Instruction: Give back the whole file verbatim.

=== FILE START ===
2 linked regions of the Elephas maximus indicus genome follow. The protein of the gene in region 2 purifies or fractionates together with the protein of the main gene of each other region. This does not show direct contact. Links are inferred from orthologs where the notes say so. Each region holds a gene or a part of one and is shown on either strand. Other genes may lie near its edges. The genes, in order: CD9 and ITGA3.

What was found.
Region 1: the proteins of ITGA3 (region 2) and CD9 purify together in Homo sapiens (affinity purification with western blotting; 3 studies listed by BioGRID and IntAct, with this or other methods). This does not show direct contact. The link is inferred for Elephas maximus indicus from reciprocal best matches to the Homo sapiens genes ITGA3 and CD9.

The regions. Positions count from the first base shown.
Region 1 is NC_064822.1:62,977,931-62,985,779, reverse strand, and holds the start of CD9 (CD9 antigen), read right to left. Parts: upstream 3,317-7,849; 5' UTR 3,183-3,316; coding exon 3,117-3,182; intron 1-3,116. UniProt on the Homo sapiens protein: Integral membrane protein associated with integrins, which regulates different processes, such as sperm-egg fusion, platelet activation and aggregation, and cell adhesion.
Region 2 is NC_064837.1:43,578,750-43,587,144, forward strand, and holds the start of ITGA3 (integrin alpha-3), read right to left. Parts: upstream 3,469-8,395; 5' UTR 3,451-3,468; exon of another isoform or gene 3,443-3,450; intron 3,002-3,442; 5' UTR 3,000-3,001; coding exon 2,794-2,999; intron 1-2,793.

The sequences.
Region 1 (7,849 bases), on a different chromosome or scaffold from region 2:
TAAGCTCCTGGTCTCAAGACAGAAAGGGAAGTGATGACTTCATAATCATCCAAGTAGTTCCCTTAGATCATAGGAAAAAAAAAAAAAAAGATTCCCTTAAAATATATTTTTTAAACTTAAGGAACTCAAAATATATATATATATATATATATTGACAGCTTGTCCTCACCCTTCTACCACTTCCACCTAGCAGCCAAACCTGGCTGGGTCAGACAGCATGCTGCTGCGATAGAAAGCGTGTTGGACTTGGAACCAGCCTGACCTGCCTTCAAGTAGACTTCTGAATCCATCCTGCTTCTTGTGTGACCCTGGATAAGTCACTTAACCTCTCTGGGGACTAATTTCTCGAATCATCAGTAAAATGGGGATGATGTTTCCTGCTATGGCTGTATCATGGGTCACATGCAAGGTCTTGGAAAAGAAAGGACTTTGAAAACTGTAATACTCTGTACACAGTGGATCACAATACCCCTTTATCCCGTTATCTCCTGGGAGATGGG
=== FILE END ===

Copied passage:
2 linked regions of the Elephas maximus indicus genome follow. The protein of the gene in region 2 purifies or fractionates together with the protein of the main gene of each other region. This does not show direct contact. Links are inferred from orthologs where the notes say so. Each region holds a gene or a part of one and is shown on either strand. Other genes may lie near its edges. The genes, in order: CD9 and ITGA3.

What was found.
Region 1: the proteins of ITGA3 (region 2) and CD9 purify together in Homo sapiens (affinity purification with western blotting; 3 studies listed by BioGRID and IntAct, with this or other methods). This does not show direct contact. The link is inferred for Elephas maximus indicus from reciprocal best matches to the Homo sapiens genes ITGA3 and CD9.

The regions. Positions count from the first base shown.
Region 1 is NC_064822.1:62,977,931-62,985,779, reverse strand, and holds the start of CD9 (CD9 antigen), read right to left. Parts: upstream 3,317-7,849; 5' UTR 3,183-3,316; coding exon 3,117-3,182; intron 1-3,116. UniProt on the Homo sapiens protein: Integral membrane protein associated with integrins, which regulates different processes, such as sperm-egg fusion, platelet activation and aggregation, and cell adhesion.
Region 2 is NC_064837.1:43,578,750-43,587,144, forward strand, and holds the start of ITGA3 (integrin alpha-3), read right to left. Parts: upstream 3,469-8,395; 5' UTR 3,451-3,468; exon of another isoform or gene 3,443-3,450; intron 3,002-3,442; 5' UTR 3,000-3,001; coding exon 2,794-2,999; intron 1-2,793.

The sequences.
Region 1 (7,849 bases), on a different chromosome or scaffold from region 2:
TAAGCTCCTGGTCTCAAGACAGAAAGGGAAGTGATGACTTCATAATCATCCAAGTAGTTCCCTTAGATCATAGGAAAAAAAAAAAAAAAGATTCCCTTAAAATATATTTTTTAAACTTAAGGAACTCAAAATATATATATATATATATATATTGACAGCTTGTCCTCACCCTTCTACCACTTCCACCTAGCAGCCAAACCTGGCTGGGTCAGACAGCATGCTGCTGCGATAGAAAGCGTGTTGGACTTGGAACCAGCCTGACCTGCCTTCAAGTAGACTTCTGAATCCATCCTGCTTCTTGTGTGACCCTGGATAAGTCACTTAACCTCTCTGGGGACTAATTTCTCGAATCATCAGTAAAATGGGGATGATGTTTCCTGCTATGGCTGTATCATGGGTCACATGCAAGGTCTTGGAAAAGAAAGGACTTTGAAAACTGTAATACTCTGTACACAGTGGATCACAATACCCCTTTATCCCGTTATCTCCTGGGAGATGGG